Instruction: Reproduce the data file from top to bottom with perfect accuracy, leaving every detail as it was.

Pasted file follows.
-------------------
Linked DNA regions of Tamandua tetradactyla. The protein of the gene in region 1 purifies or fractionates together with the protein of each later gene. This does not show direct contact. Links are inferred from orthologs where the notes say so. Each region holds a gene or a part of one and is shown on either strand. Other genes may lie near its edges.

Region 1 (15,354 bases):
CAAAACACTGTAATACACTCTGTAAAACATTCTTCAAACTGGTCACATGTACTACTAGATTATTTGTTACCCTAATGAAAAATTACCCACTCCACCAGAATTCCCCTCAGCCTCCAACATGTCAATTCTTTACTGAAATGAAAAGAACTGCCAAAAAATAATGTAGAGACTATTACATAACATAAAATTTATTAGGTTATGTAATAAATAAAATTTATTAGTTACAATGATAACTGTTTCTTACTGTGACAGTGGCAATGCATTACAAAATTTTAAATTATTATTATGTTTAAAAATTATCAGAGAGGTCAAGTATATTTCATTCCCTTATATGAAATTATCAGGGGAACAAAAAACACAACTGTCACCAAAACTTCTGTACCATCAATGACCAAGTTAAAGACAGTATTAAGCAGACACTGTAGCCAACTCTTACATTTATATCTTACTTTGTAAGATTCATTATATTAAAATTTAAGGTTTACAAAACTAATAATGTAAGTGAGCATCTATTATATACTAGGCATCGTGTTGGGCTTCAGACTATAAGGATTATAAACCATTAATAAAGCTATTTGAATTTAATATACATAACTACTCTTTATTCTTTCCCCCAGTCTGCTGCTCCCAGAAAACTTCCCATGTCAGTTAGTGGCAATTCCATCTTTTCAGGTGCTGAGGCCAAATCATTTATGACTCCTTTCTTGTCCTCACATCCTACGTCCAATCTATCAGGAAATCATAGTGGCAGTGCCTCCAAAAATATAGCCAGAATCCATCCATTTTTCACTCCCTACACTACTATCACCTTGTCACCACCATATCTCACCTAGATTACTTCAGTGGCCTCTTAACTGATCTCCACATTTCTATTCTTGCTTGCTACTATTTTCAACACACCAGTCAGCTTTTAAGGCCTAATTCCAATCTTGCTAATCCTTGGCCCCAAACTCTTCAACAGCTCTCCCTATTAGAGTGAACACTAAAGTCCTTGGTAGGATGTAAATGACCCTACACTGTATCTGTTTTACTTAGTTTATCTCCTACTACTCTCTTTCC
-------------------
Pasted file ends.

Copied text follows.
Linked DNA regions of Tamandua tetradactyla. The protein of the gene in region 1 purifies or fractionates together with the protein of each later gene. This does not show direct contact. Links are inferred from orthologs where the notes say so. Each region holds a gene or a part of one and is shown on either strand. Other genes may lie near its edges.

Region 1 (15,354 bases):
CAAAACACTGTAATACACTCTGTAAAACATTCTTCAAACTGGTCACATGTACTACTAGATTATTTGTTACCCTAATGAAAAATTACCCACTCCACCAGAATTCCCCTCAGCCTCCAACATGTCAATTCTTTACTGAAATGAAAAGAACTGCCAAAAAATAATGTAGAGACTATTACATAACATAAAATTTATTAGGTTATGTAATAAATAAAATTTATTAGTTACAATGATAACTGTTTCTTACTGTGACAGTGGCAATGCATTACAAAATTTTAAATTATTATTATGTTTAAAAATTATCAGAGAGGTCAAGTATATTTCATTCCCTTATATGAAATTATCAGGGGAACAAAAAACACAACTGTCACCAAAACTTCTGTACCATCAATGACCAAGTTAAAGACAGTATTAAGCAGACACTGTAGCCAACTCTTACATTTATATCTTACTTTGTAAGATTCATTATATTAAAATTTAAGGTTTACAAAACTAATAATGTAAGTGAGCATCTATTATATACTAGGCATCGTGTTGGGCTTCAGACTATAAGGATTATAAACCATTAATAAAGCTATTTGAATTTAATATACATAACTACTCTTTATTCTTTCCCCCAGTCTGCTGCTCCCAGAAAACTTCCCATGTCAGTTAGTGGCAATTCCATCTTTTCAGGTGCTGAGGCCAAATCATTTATGACTCCTTTCTTGTCCTCACATCCTACGTCCAATCTATCAGGAAATCATAGTGGCAGTGCCTCCAAAAATATAGCCAGAATCCATCCATTTTTCACTCCCTACACTACTATCACCTTGTCACCACCATATCTCACCTAGATTACTTCAGTGGCCTCTTAACTGATCTCCACATTTCTATTCTTGCTTGCTACTATTTTCAACACACCAGTCAGCTTTTAAGGCCTAATTCCAATCTTGCTAATCCTTGGCCCCAAACTCTTCAACAGCTCTCCCTATTAGAGTGAACACTAAAGTCCTTGGTAGGATGTAAATGACCCTACACTGTATCTGTTTTACTTAGTTTATCTCCTACTACTCTCTTTCC